Mind your own business

The best way to safeguard personal information? Don't collect it.

The concept of "data minimization" might be easier to understand if you think about it in terms of dieting: You still eat the food you need, but you avoid consuming extra calories you'll have to burn off later.

Government, like many organizations, is a profligate eater of personal information, said John Sabo, a former fed who is now manager of security, privacy and trust initiatives at Computer Associates International.

The Web's ubiquity has "created a culture where we collect everything and then park it and attempt to make use of it later," Sabo said.

That would be fine if government agencies had airtight privacy policies, but that's not the case, he said.

Protocols and mandates, such as the Government Paperwork Elimination Act of 1998, help agencies when they collect data from individuals. But they have no comparable guidelines for collecting personal data that has been amassed by private organizations or businesses.

Worse yet, agency officials often cannot determine the accuracy of secondhand information, Sabo said.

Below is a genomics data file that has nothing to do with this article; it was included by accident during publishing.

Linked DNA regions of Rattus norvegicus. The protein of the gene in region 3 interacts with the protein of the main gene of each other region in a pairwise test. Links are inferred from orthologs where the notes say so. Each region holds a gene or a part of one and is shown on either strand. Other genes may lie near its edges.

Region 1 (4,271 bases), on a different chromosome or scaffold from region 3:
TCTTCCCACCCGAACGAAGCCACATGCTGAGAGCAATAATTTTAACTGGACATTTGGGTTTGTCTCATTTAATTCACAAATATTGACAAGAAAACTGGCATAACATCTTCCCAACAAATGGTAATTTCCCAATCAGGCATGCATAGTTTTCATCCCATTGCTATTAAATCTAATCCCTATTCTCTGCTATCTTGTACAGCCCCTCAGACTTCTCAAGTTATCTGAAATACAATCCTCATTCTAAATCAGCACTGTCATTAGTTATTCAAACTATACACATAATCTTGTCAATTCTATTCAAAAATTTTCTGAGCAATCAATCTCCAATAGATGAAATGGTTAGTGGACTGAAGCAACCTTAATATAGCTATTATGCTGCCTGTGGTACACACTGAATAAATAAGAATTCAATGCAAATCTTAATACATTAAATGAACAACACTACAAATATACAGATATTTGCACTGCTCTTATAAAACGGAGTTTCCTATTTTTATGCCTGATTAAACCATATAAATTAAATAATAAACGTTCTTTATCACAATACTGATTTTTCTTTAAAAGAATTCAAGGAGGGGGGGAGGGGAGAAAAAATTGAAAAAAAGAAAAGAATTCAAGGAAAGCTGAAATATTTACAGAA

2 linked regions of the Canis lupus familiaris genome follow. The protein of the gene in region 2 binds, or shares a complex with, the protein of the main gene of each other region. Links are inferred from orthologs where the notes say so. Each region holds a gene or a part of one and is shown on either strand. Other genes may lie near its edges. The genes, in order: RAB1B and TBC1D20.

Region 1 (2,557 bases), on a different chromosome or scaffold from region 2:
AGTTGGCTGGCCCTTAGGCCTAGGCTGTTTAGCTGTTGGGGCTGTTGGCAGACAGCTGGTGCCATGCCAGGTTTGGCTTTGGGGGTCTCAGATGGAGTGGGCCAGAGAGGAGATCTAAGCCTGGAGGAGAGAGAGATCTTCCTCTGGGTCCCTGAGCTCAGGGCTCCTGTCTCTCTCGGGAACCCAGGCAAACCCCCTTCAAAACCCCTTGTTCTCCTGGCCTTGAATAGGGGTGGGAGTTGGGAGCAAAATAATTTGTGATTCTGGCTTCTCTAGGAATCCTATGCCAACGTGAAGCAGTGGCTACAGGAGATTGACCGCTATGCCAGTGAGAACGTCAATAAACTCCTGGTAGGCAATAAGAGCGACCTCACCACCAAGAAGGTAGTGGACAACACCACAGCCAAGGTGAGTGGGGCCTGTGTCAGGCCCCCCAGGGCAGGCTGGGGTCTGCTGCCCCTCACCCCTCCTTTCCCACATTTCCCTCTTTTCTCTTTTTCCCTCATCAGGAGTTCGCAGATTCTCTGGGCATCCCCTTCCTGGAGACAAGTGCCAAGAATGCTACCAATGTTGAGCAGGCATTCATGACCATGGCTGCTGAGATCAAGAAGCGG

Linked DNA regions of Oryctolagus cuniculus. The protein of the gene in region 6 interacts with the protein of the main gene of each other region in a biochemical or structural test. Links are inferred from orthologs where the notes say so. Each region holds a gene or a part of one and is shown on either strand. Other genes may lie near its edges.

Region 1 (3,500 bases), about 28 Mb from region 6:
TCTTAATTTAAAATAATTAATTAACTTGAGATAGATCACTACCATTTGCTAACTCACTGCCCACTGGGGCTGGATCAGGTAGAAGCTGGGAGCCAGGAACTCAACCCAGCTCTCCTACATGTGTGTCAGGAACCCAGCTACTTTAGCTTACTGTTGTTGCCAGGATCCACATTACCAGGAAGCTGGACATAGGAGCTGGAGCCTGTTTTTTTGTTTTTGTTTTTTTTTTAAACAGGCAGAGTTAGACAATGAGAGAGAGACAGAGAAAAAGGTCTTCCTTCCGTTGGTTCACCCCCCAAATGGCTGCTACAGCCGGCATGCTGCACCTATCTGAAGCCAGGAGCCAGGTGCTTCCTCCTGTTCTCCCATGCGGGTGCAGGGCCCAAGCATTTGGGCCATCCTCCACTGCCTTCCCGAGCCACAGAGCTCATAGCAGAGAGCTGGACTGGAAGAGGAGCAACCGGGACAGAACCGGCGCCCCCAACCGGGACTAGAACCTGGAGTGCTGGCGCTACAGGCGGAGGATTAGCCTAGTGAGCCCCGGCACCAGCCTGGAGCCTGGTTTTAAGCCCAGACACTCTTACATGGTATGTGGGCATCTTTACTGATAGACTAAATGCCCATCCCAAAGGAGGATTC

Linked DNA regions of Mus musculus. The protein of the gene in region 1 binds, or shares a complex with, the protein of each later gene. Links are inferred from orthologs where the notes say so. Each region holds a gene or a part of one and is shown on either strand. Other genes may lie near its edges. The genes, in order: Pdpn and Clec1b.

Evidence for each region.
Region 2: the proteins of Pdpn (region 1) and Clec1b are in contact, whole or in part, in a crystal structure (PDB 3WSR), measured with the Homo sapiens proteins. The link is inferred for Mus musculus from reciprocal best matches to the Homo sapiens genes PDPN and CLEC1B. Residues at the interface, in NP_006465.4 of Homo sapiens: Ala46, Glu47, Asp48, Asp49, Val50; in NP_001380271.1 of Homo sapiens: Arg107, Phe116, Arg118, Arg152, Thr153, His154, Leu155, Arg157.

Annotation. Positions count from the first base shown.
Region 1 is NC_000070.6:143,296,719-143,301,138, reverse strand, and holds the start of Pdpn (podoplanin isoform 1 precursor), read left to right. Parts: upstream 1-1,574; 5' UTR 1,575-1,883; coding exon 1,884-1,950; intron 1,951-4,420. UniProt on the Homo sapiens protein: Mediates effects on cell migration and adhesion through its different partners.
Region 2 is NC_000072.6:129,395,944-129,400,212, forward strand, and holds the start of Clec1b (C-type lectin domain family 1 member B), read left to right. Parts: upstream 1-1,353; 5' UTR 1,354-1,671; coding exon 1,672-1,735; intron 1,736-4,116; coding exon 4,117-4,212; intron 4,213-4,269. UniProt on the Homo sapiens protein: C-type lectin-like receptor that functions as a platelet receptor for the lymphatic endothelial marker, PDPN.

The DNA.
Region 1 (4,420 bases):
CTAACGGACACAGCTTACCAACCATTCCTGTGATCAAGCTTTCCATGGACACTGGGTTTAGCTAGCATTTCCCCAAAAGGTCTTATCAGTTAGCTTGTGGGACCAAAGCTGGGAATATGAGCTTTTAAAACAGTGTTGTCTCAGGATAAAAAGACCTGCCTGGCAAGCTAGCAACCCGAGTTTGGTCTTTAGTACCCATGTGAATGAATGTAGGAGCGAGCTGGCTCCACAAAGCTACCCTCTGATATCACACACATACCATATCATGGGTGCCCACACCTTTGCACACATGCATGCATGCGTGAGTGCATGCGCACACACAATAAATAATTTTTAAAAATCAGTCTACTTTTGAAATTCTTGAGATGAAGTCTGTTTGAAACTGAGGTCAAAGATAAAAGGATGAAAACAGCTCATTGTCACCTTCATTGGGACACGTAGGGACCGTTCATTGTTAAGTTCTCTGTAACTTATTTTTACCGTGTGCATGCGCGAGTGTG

The solution? Agencies should err on the side of privacy and not collect information for which they have no pressing need, he said.

Ari Schwartz, associate director of the Center for Democracy and Technology, agreed. The good news is that data minimization is an element of the privacy impact assessments that agency officials were required to begin conducting in 2002 for all new data collections.

"If agencies are doing the privacy impact assessments as they're supposed to, they should be addressing those issues at least upfront," he said. "The question is: How is that being put into place later on? The law reads they have to do that every time the system's upgraded."

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